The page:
An alternative is a medication which is similar to Vitamin A called Isotretinoin (sold under the brand names of Accutane or Roaccutane) that is sometimes effective against severe papopustular rosacea. It works by inhibiting sebaceous gland function and physically shrinking the glands and, since it has potent anti-inflammatory properties, it is ideal to treat resistant rosacea. [Note that Isotretinoin is not to be taken by women who are, or may become pregnant due to the risk of birth defects.]

Topical Treatments

Metronidazole - In 1989 metronidazole was approved as the first topical treatment specifically for rosacea. It can help to reduce rosacea flare-ups once the rosacea is brought under control. In North America Metronidazole is sold under various brand names including Metrogel (and Metrolotion & Metrocream, all 3 contain .75% metronidazole and are manufacturered by Galderma Laboratories, Inc.) and Noritate (1% metronidazole cream). In Australia and New Zealand the equivalent of Metrogel is called Rozex. Metrocream, Metrolotion and Noritate are not available in Australia.

Azelaic Acid, a treatment sometimes used for acne, has been shown to be effective in treating papules & pustules.

Treating Red Lines

If Rosacea is left untreated, red lines (known as telangiectasis) may appear. These are as a result of blood vessels in the face becoming enlarged or damaged. Currently the only choices for treating these red lines is to cover them with makeup or correct them with surgery.

The damaged blood vessels may be treated in one of three main ways :

i) By injecting a concentrated saline (saltwater) solution into vessels to cause them to close up;

ii) By using a laser or cautery to seal the broken vessels and prevent blood flow to the surface. With traditional laser treatment of these lines they will typically disappear after two to four laser treatments. The cost to treat one view would be $150 for each of two treatments. If there are several veins, the cost could rise to several hundred dollars.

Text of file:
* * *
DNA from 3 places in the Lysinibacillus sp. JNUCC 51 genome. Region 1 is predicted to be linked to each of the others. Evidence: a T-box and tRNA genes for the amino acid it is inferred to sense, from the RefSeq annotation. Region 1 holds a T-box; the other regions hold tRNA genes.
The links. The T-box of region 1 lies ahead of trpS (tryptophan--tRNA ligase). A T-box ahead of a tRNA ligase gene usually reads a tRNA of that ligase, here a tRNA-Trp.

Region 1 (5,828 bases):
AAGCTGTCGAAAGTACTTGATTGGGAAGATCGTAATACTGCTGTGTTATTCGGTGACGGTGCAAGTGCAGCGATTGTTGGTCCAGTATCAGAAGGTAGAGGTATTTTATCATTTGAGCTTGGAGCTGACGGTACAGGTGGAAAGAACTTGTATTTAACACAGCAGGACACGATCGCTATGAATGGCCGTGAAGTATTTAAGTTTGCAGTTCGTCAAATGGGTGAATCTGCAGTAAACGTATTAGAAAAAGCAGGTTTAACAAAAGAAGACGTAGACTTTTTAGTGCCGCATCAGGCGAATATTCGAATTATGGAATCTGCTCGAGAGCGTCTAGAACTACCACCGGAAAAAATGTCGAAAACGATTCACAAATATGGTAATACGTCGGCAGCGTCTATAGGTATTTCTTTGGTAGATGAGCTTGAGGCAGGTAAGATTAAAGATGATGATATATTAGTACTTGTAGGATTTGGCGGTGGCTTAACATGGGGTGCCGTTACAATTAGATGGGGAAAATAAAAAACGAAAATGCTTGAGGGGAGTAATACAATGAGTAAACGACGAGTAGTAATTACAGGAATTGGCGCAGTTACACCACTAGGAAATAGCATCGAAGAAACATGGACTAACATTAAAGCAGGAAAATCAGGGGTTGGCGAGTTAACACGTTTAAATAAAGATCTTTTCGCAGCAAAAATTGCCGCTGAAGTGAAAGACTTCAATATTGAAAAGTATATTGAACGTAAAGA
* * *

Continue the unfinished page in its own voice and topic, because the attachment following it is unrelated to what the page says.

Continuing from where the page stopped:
iii) Mixed light pulse (Photoderm) which, despite it's name is not a laser treatment, is emerging as an effective treatment for these Rosacea symptoms. Mixed light pulse therapy works by sending light energy through the outer skin, concentrating on the dermal layer just below. This attacks the problem from the inside; it stimulates growth of collagen. So there is no visible damage, no healing that has to occur.

You can also get yourself this anti redness cream for rosacea treatment icon to reduce the appearance of redness while at the same time calming and soothing the skin.

Treatments to Avoid

Topical steroids may help the symptoms initially but can severe problems over time and should be avoided. (Steroids may be sold under brand names such as DesOwen and Westcort.)

Acne Treatments - Although rosacea used to be called 'acne rosacea', rosacea is no longer considered a form of acne and the treatments are quite different. Benzoyl peroxide, a common ingredient of many acne treatments, may actually make rosacea symptoms worse.

Learn more about rosacea symptoms or rosacea triggers.